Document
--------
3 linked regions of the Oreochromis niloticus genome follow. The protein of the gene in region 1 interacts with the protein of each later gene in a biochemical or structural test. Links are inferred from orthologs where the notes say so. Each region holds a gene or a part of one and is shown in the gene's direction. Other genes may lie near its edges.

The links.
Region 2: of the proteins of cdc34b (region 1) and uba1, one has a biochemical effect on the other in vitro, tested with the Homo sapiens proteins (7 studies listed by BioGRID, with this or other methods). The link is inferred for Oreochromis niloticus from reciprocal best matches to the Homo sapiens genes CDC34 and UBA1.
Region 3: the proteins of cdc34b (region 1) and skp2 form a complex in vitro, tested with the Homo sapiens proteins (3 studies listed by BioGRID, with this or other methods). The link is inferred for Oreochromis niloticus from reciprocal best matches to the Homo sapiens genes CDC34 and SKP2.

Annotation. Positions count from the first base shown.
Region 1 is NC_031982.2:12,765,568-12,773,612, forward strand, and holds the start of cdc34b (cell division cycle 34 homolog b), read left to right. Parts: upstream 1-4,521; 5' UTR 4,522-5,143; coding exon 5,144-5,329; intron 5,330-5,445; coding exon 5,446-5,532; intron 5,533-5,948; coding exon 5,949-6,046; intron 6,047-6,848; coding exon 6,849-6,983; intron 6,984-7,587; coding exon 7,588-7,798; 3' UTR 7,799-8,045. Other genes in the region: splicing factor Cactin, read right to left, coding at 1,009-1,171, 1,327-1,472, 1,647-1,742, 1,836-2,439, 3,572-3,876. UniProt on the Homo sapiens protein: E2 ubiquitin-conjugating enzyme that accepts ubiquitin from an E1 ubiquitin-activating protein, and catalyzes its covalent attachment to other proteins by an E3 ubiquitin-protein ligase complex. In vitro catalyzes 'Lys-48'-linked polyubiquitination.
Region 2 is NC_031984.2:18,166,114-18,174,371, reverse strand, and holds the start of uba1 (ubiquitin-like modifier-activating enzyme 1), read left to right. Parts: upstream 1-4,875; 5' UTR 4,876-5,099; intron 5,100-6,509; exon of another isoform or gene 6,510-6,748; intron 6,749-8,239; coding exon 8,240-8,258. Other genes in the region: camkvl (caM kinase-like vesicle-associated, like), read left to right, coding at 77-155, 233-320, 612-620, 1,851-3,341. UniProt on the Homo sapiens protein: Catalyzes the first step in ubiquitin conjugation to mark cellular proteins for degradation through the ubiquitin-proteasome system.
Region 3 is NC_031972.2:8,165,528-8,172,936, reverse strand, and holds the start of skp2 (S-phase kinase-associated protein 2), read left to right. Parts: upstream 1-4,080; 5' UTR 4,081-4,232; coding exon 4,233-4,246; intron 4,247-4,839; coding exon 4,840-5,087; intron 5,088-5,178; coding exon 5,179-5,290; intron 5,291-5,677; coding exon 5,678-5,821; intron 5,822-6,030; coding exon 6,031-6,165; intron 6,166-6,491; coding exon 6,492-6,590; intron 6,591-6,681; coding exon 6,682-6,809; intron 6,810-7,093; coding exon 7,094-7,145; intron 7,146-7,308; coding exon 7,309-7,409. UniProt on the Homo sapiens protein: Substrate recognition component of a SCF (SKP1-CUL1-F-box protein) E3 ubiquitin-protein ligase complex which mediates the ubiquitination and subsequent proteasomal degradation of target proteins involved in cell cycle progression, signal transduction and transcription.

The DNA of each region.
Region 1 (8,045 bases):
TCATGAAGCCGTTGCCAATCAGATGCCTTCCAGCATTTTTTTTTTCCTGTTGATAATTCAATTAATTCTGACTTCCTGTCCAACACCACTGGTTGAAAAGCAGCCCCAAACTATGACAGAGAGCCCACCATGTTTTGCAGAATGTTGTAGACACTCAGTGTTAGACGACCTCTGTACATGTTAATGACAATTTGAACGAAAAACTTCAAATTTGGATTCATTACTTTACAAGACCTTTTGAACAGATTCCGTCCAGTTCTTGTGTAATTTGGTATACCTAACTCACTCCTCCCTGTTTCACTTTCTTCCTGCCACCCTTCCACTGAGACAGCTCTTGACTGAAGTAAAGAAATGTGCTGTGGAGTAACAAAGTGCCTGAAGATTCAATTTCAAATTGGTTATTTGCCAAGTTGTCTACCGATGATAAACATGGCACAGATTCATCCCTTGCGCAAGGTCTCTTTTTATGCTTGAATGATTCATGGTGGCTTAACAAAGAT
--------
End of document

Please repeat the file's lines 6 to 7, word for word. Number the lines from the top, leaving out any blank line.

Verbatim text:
Region 1 is NC_031982.2:12,765,568-12,773,612, forward strand, and holds the start of cdc34b (cell division cycle 34 homolog b), read left to right. Parts: upstream 1-4,521; 5' UTR 4,522-5,143; coding exon 5,144-5,329; intron 5,330-5,445; coding exon 5,446-5,532; intron 5,533-5,948; coding exon 5,949-6,046; intron 6,047-6,848; coding exon 6,849-6,983; intron 6,984-7,587; coding exon 7,588-7,798; 3' UTR 7,799-8,045. Other genes in the region: splicing factor Cactin, read right to left, coding at 1,009-1,171, 1,327-1,472, 1,647-1,742, 1,836-2,439, 3,572-3,876. UniProt on the Homo sapiens protein: E2 ubiquitin-conjugating enzyme that accepts ubiquitin from an E1 ubiquitin-activating protein, and catalyzes its covalent attachment to other proteins by an E3 ubiquitin-protein ligase complex. In vitro catalyzes 'Lys-48'-linked polyubiquitination.
Region 2 is NC_031984.2:18,166,114-18,174,371, reverse strand, and holds the start of uba1 (ubiquitin-like modifier-activating enzyme 1), read left to right. Parts: upstream 1-4,875; 5' UTR 4,876-5,099; intron 5,100-6,509; exon of another isoform or gene 6,510-6,748; intron 6,749-8,239; coding exon 8,240-8,258. Other genes in the region: camkvl (caM kinase-like vesicle-associated, like), read left to right, coding at 77-155, 233-320, 612-620, 1,851-3,341. UniProt on the Homo sapiens protein: Catalyzes the first step in ubiquitin conjugation to mark cellular proteins for degradation through the ubiquitin-proteasome system.